Access to technology for producing and releasing juveniles is not a sufficient rationale to proceed with restocking (restoring stocks to the point where they can sustain regular harvests) or stock enhancement (increasing yields by overcoming recruitment limitation) of sea cucumber populations. Rather, careful decisions need to be made about whether these interventions are likely to be cost-effective ways of improving productivity. Although restocking is designed to restore severely depleted stocks, it will be essential to determine whether the release of cultured juveniles will significantly reduce the time needed for replenishment compared to other forms of management, e.g., a total moratorium on fishing or artificially aggregating and protecting some of the wild adults to promote spawning success. This will require an evaluation of population recovery rates under various interventions and restocking scenarios using both theoretical (life table analysis and population modelling) and empirical approaches. The information needed for such comparisons includes: remnant stock size, population age/size composition, generation time, longevity, fecundity, annual variation in the recruitment rate, natural mortality at different life stages and behaviour of the species that may affect spawning success or survival at low population density. Investments in hatchery production for restocking should only proceed when the modelling described above demonstrates that releases of cultured animals will "fast-track" replenishment considerably.
Stock enhancement can be considered once sea cucumber fisheries have been rebuilt to the desired level of spawning biomass, although it can only be expected to be of benefit where the supply of juveniles regularly falls well short of the desired levels of recruitment. To assess whether stock enhancement is likely to be effective, managers need sound information on: the carrying capacity of the habitat for sea cucumbers, optimal stocking density, the abundance and age structure of the stock, the natural supply of juveniles each year, the cost of cultured "seed" and post-release survival rates. Even where the supply of juveniles falls short of the desired level, stock enhancement will not be appropriate if the cost of producing the juveniles exceeds the value of the additional harvests expected to result from the releases.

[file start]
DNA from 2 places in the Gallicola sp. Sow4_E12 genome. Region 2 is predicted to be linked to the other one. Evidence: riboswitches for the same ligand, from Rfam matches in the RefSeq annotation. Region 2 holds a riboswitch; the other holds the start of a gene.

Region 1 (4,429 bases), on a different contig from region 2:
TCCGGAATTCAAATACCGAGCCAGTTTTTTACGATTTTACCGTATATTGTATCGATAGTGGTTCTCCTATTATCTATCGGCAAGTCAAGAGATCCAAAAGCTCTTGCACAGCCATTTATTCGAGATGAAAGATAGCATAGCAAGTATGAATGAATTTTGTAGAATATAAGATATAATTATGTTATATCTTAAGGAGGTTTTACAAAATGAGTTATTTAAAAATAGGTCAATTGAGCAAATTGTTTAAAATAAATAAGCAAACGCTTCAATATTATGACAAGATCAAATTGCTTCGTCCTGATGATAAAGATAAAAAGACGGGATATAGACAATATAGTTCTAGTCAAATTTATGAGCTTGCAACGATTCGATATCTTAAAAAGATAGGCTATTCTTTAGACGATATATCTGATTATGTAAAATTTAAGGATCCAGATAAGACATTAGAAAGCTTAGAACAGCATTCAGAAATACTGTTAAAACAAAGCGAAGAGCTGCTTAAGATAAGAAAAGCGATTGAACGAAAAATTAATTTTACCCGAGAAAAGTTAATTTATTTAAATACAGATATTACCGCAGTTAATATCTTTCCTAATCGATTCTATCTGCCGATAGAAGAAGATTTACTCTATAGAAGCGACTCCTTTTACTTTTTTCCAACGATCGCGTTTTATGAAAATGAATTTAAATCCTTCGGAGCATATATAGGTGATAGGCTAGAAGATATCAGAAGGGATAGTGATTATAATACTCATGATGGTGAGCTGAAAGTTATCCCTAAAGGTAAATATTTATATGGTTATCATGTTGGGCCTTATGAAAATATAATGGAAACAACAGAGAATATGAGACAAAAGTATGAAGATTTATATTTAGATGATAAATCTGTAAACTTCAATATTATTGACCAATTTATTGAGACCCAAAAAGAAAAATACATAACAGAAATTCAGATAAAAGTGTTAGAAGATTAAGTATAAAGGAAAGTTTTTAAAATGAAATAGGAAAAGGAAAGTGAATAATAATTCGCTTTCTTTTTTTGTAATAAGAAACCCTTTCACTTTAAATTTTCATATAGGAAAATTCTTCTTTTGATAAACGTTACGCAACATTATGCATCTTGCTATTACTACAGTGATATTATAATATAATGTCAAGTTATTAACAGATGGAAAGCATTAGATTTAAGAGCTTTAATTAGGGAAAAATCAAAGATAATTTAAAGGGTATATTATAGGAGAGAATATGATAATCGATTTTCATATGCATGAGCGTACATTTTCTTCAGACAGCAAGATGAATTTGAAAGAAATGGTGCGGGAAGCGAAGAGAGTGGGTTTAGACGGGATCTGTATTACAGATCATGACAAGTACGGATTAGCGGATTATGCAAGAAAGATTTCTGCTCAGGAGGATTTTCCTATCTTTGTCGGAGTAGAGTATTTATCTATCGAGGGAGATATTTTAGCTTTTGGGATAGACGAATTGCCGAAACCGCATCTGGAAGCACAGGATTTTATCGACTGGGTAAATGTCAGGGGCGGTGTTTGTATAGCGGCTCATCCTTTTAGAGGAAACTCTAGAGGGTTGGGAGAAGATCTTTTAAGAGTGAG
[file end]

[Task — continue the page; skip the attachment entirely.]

Another important point is that stock delineation is central to the success of restocking and stock enhancement programs: the assessments described above need to be made at the level of self-replenishing populations within the stock.
Keywords: Restocking, stock enhancement, management, population modelling
Populations of sea cucumbers are being overfished worldwide (Battaglene and Bell, 2004; Conand, 2004; Lawrence et al., 2004; Altamirano et al., 2004; Uthicke, 2004). This is now causing major concerns for fishers and managers because these easily accessible, inshore resources are no longer able to provide their potential economic benefits. Not surprisingly, managers are investigating whether the release of hatchery-reared juveniles may be a useful tool to restore the production of sea cucumbers. Indeed, considerable efforts are now being made to develop methods for mass-production of juveniles in hatcheries (Battaglene, 1999; Battaglene et al., 1999; Hamel et al., 2001; Chen, 2004; James, 2004; Mercier et al., 2004; Pitt and Duy, 2004), and for releasing juveniles in the wild at good rates of survival (Purcell et al., 2002; Battaglene and Bell, 2004; Dance et al., 2003; Purcell, 2004). However, we believe that not enough thought has yet been given to whether the relatively expensive option of producing juveniles in hatcheries will actually add value to other measures to promote replenishment available to managers of sea cucumber fisheries. Rather, assumptions seem to have been made that any additions of cultured juveniles will be of benefit and that it is just a matter of learning how to produce them at low cost, and release them at sizes and in ways that enable them to survive in high proportions.
It is now apparent that many other questions need to be answered before decisions are made to invest in a hatchery program for sea cucumbers. These questions include:
1. Is the fishery comprised of one large homogeneous population, or is it divided into several, largely self-replenishing, populations?
2. What is the abundance and size structure of each population comprising the fishery, and how does the current status of the population compare to the original unexploited level?
3. What is the purpose of releasing cultured juveniles? Is it to restore spawning biomass to a more productive level? (a process referred to as "restocking" by Battaglene and Bell, in press; Bell, in press), or is it to increase yields from a fishery where spawning biomass is close to the desired level, but production is lower than the potential carrying capacity of the habitat due to recruitment limitation? (a process described as "stock enhancement" by Doherty, 1999; Battaglene and Bell, in press; Bell, in press).